CONCLUSION: Analyzing microbiota at the species-level resolution may be necessary for identifying the true pathogenic bacteria of the endometrium and avoiding over-intervention against non-Lactobacillus microbiota. Further studies are necessary for analyzing the mechanism of how the pathogenic bacteria affect embryo implantation.

RevDate: 2019-11-19

Kim Y, Keogh JB, PM Clifton (2019)

Non-nutritive Sweeteners and Glycaemic Control.

Current atherosclerosis reports, 21(12):49 pii:10.1007/s11883-019-0814-6.

PURPOSE OF REVIEW: The consumption of foods and beverages containing non-nutritive sweeteners (NNS) has increased worldwide over the last three decades. Consumers' choice of NNS rather than sugar or other nutritive sweeteners may be attributable to their potential to reduce weight gain.

RECENT FINDINGS: It is not clear what the effects of NNS consumption are on glycaemic control and the incidence of type 2 diabetes. This review aims to examine this question in epidemiological, human intervention and animal studies. It is not clear that NNS consumption has an effect on the incidence of type 2 diabetes or on glycaemic control even though there is some evidence for the modification of the microbiome and for interaction with sweet taste receptors in the oral cavity and the intestines' modification of secretion of glucagon-like peptide-1 (GLP-1), peptide YY (PYY), ghrelin and glucose-dependent insulinotropic polypeptide (GIP), which may affect glycaemia following consumption of NNS. In conclusion, long-term studies of NNS consumption are required to draw a firm conclusion about the role of NNS consumption on glycaemic control.

RevDate: 2019-11-19

Bostick JW, Wang Y, Shen Z, et al (2019)

Dichotomous regulation of group 3 innate lymphoid cells by nongastric Helicobacter species.

Proceedings of the National Academy of Sciences of the United States of America pii:1908128116 [Epub ahead of print].

Intestinal innate lymphoid cells (ILCs) contribute to the protective immunity and homeostasis of the gut, and the microbiota are critically involved in shaping ILC function. However, the role of the gut microbiota in regulating ILC development and maintenance still remains elusive. Here, we identified opposing effects on ILCs by two Helicobacter species, Helicobacter apodemus and Helicobacter typhlonius, isolated from immunocompromised mice. We demonstrated that the introduction of both Helicobacter species activated ILCs and induced gut inflammation; however, these Helicobacter species negatively regulated RORγt+ group 3 ILCs (ILC3s), especially T-bet+ ILC3s, and diminished their proliferative capacity. Thus, these findings underscore a previously unknown dichotomous regulation of ILC3s by Helicobacter species, and may serve as a model for further investigations to elucidate the host-microbe interactions that critically sustain the maintenance of intestinal ILC3s.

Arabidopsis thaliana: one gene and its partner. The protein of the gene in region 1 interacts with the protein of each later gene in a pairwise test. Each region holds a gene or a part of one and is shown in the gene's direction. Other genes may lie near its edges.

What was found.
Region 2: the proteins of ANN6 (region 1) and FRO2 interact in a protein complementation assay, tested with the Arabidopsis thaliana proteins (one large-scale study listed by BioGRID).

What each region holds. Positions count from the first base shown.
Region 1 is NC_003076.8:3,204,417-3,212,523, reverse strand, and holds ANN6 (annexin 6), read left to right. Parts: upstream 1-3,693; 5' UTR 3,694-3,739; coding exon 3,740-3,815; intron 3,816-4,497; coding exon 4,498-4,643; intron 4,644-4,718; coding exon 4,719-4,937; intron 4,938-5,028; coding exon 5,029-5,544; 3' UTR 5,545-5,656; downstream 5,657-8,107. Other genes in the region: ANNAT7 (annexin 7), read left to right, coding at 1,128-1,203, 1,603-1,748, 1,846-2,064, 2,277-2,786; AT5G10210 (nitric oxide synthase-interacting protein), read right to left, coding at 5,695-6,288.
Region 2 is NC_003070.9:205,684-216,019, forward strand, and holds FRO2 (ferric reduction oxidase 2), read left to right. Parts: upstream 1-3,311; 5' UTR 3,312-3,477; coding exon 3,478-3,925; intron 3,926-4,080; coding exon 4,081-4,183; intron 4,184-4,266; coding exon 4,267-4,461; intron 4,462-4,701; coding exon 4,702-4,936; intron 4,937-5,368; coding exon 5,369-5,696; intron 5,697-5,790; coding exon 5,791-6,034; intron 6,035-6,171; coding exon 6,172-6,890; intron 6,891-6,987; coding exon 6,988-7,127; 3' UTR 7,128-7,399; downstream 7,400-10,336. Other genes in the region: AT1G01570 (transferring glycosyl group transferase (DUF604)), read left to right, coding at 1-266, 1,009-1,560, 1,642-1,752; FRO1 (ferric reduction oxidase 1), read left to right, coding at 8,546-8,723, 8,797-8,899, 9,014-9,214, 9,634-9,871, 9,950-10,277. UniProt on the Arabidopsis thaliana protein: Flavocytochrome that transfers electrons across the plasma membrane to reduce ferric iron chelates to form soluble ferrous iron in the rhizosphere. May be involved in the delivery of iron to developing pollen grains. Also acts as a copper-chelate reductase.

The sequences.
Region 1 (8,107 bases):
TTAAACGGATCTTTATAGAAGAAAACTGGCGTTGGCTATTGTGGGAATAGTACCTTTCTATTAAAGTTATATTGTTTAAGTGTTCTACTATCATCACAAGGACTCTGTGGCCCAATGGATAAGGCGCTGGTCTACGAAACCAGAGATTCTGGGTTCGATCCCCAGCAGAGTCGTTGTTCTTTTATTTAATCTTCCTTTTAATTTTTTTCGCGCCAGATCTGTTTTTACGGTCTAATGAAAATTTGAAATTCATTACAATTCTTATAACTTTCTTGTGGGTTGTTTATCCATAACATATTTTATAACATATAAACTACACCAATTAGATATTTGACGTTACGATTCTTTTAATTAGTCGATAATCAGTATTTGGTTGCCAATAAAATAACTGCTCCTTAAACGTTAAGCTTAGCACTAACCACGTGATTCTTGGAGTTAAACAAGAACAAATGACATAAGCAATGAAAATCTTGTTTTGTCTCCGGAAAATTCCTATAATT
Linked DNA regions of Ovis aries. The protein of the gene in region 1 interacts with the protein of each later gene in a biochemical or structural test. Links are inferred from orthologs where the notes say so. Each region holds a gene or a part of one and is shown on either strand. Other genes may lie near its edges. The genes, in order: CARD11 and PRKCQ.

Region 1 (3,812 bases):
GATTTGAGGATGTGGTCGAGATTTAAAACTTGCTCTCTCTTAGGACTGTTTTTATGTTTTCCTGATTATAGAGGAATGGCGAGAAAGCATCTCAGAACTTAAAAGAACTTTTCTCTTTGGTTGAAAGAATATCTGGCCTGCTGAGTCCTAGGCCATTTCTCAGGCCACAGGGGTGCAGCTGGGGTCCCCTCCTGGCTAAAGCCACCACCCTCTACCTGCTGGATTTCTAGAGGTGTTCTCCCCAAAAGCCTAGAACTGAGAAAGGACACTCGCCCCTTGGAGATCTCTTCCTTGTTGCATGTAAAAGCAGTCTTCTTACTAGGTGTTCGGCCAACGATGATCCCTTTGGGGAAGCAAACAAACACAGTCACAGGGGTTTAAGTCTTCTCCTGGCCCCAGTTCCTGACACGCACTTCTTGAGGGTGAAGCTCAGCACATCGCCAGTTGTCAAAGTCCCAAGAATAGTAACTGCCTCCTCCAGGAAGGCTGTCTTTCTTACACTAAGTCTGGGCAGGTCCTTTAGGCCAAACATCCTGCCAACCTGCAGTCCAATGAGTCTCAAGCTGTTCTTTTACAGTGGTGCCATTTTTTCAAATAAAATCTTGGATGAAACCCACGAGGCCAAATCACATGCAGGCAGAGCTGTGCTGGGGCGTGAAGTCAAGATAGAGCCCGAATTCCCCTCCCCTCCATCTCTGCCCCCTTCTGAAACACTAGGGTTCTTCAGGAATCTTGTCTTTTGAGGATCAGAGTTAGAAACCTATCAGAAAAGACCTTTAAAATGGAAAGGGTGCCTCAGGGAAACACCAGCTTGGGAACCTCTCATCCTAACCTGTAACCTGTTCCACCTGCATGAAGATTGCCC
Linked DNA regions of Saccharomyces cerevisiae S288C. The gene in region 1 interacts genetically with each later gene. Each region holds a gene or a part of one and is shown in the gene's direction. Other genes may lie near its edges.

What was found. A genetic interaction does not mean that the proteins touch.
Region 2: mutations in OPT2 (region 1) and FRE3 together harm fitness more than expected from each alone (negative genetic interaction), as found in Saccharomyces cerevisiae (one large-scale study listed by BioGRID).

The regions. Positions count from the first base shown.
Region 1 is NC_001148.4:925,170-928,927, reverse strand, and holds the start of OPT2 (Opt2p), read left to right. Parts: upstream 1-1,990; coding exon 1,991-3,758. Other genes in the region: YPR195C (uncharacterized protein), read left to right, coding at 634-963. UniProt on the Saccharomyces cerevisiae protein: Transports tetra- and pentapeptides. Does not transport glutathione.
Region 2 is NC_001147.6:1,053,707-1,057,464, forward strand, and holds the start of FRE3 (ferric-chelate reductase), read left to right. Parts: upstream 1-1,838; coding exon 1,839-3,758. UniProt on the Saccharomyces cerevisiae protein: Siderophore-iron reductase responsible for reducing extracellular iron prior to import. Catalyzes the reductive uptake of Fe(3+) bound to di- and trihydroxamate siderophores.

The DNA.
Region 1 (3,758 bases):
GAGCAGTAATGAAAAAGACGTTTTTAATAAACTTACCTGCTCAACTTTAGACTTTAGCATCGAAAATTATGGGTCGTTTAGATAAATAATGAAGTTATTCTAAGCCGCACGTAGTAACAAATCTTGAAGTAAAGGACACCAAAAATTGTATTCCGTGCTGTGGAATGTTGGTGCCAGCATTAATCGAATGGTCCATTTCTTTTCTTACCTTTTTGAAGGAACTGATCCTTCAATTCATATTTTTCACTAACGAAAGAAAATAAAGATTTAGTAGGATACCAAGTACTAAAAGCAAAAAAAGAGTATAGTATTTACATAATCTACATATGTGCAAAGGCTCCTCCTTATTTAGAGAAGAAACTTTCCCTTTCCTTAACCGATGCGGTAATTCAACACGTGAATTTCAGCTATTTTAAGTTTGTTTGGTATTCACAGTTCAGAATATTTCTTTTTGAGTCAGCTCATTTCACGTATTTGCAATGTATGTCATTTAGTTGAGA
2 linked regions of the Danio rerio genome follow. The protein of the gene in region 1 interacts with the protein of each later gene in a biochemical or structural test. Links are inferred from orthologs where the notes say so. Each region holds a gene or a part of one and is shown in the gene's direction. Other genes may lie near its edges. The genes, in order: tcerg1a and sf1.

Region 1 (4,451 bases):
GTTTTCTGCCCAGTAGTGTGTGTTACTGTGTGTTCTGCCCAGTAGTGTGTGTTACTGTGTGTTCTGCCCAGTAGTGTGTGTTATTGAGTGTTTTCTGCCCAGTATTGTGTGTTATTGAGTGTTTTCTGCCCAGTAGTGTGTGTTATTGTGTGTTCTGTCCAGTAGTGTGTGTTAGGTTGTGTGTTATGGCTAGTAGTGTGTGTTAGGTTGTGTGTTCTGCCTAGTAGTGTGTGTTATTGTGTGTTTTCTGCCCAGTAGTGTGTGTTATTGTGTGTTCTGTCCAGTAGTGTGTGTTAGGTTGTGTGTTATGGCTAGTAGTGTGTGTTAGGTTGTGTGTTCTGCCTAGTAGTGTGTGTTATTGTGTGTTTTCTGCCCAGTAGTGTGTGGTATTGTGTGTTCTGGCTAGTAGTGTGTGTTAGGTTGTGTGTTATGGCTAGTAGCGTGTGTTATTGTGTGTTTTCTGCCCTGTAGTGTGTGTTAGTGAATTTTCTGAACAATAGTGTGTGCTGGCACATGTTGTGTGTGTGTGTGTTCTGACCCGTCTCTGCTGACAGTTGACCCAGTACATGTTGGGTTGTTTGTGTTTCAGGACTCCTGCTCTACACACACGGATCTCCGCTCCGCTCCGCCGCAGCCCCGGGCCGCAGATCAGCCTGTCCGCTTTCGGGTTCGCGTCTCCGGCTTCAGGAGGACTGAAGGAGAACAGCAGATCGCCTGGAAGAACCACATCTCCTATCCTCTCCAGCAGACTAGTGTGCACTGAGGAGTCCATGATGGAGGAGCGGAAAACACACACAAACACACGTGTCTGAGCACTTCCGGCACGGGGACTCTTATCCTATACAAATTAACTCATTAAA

RevDate: 2019-11-19

Auffret MD, Dewhurst RJ, Duthie CA, et al (2019)

Correction to: The rumen microbiome as a reservoir of antimicrobial resistance and pathogenicity genes is directly affected by diet in beef cattle.

Microbiome, 7(1):149 pii:10.1186/s40168-019-0764-9.

Following publication of the original article [1], the authors reported an error in the Additional file 1.

RevDate: 2019-11-19

Zafman KB, Bergh EP, Cohen N, et al (2019)

The effect of microbiome exposure at birth on pediatric outcomes using a twin cohort discordant for microbiome exposure at birth.

The journal of maternal-fetal & neonatal medicine : the official journal of the European Association of Perinatal Medicine, the Federation of Asia and Oceania Perinatal Societies, the International Society of Perinatal Obstetricians [Epub ahead of print].

Objective: Microbiome exposure at birth has been associated with long-term pediatric outcomes. However, it is difficult to determine if differences in outcomes are truly due to microbiome exposure at birth or other exposures after birth and in early infancy. Using a twin cohort, we sought to determine the association between length of exposure to the maternal vaginal-fecal microbiome and long-term pediatric health outcomes by comparing outcomes between presenting and nonpresenting twins born to women who labored.Methods: We performed a mail-based survey study of women in a single maternal-fetal medicine practice who delivered twin pregnancies ≥24 weeks. The survey study was sent to women when twins were between 2 and 10 years old to assess the long-term health outcomes, including any medical diagnoses or problems with grown and development. For this study, we included all women who labored, and we compared health outcomes for the presenting versus nonpresenting twin with the primary outcome being the development of asthma/reactive airway disease and allergies. The length of exposure to the maternal vaginal-fecal microbiome was measured using the time from rupture of membranes (ROM) to delivery of each twin. Chi-square and Student's t-test were used.Results: Two hundred fifty-seven sets of twins were eligible for analyses. The presenting twin had a longer time of ROM than the nonpresenting twin (617 ± 2408 min versus 2 ± 5 minutes, p < .001). There were no significant differences between health outcomes for the presenting versus nonpresenting twin in the overall cohort, including the development of asthma/reactive airway disease (9.3 versus 10.1%, p = .77) or allergies (12.5 versus 7.8%, p = .08). There were no differences in any outcomes when comparing the presenting versus nonpresenting twin for those twins delivered vaginally or by cesarean delivery.Conclusion: In twins born to women who labored and either delivered vaginally or via cesarean section, delivery order was not associated with any significant increase in defined adverse pediatric outcomes, including the development of asthma or allergies. Using twins as a model for microbiome exposure may help to elucidate the role of the maternal vaginal-fecal microbiome on long-term pediatric health outcomes.